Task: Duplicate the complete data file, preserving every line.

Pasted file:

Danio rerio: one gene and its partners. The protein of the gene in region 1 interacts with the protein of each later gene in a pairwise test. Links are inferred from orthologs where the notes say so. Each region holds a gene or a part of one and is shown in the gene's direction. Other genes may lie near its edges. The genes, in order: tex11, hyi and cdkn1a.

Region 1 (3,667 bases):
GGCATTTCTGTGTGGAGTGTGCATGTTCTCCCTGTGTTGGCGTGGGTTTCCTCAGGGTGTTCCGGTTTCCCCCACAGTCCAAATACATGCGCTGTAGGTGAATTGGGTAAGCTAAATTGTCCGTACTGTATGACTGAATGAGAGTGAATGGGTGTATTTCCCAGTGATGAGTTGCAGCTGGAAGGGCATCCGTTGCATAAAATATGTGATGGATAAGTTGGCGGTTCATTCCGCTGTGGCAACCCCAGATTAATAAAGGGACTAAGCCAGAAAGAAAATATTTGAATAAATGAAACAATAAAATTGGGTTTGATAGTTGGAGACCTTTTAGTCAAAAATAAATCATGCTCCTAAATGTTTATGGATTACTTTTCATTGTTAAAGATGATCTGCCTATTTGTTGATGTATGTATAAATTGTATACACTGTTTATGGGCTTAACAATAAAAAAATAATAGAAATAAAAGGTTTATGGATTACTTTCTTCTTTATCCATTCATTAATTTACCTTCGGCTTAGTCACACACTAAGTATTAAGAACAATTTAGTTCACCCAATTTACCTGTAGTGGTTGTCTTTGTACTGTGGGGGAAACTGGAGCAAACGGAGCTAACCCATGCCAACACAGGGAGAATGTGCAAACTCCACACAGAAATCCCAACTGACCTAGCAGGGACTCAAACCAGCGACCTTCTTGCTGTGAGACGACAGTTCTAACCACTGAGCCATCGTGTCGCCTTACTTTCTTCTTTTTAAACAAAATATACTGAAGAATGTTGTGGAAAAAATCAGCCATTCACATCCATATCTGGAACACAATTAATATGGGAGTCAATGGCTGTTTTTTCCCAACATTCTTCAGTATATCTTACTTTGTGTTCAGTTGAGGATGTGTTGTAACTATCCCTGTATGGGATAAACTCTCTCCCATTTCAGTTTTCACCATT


Danio rerio: one gene and its partners. The protein of the gene in region 1 interacts with the protein of each later gene in a pairwise test. Links are inferred from orthologs where the notes say so. Each region holds a gene or a part of one and is shown in the gene's direction. Other genes may lie near its edges. The genes, in order: tex11, hyi and cdkn1a.

Region 1 (3,667 bases):
GGCATTTCTGTGTGGAGTGTGCATGTTCTCCCTGTGTTGGCGTGGGTTTCCTCAGGGTGTTCCGGTTTCCCCCACAGTCCAAATACATGCGCTGTAGGTGAATTGGGTAAGCTAAATTGTCCGTACTGTATGACTGAATGAGAGTGAATGGGTGTATTTCCCAGTGATGAGTTGCAGCTGGAAGGGCATCCGTTGCATAAAATATGTGATGGATAAGTTGGCGGTTCATTCCGCTGTGGCAACCCCAGATTAATAAAGGGACTAAGCCAGAAAGAAAATATTTGAATAAATGAAACAATAAAATTGGGTTTGATAGTTGGAGACCTTTTAGTCAAAAATAAATCATGCTCCTAAATGTTTATGGATTACTTTTCATTGTTAAAGATGATCTGCCTATTTGTTGATGTATGTATAAATTGTATACACTGTTTATGGGCTTAACAATAAAAAAATAATAGAAATAAAAGGTTTATGGATTACTTTCTTCTTTATCCATTCATTAATTTACCTTCGGCTTAGTCACACACTAAGTATTAAGAACAATTTAGTTCACCCAATTTACCTGTAGTGGTTGTCTTTGTACTGTGGGGGAAACTGGAGCAAACGGAGCTAACCCATGCCAACACAGGGAGAATGTGCAAACTCCACACAGAAATCCCAACTGACCTAGCAGGGACTCAAACCAGCGACCTTCTTGCTGTGAGACGACAGTTCTAACCACTGAGCCATCGTGTCGCCTTACTTTCTTCTTTTTAAACAAAATATACTGAAGAATGTTGTGGAAAAAATCAGCCATTCACATCCATATCTGGAACACAATTAATATGGGAGTCAATGGCTGTTTTTTCCCAACATTCTTCAGTATATCTTACTTTGTGTTCAGTTGAGGATGTGTTGTAACTATCCCTGTATGGGATAAACTCTCTCCCATTTCAGTTTTCACCATT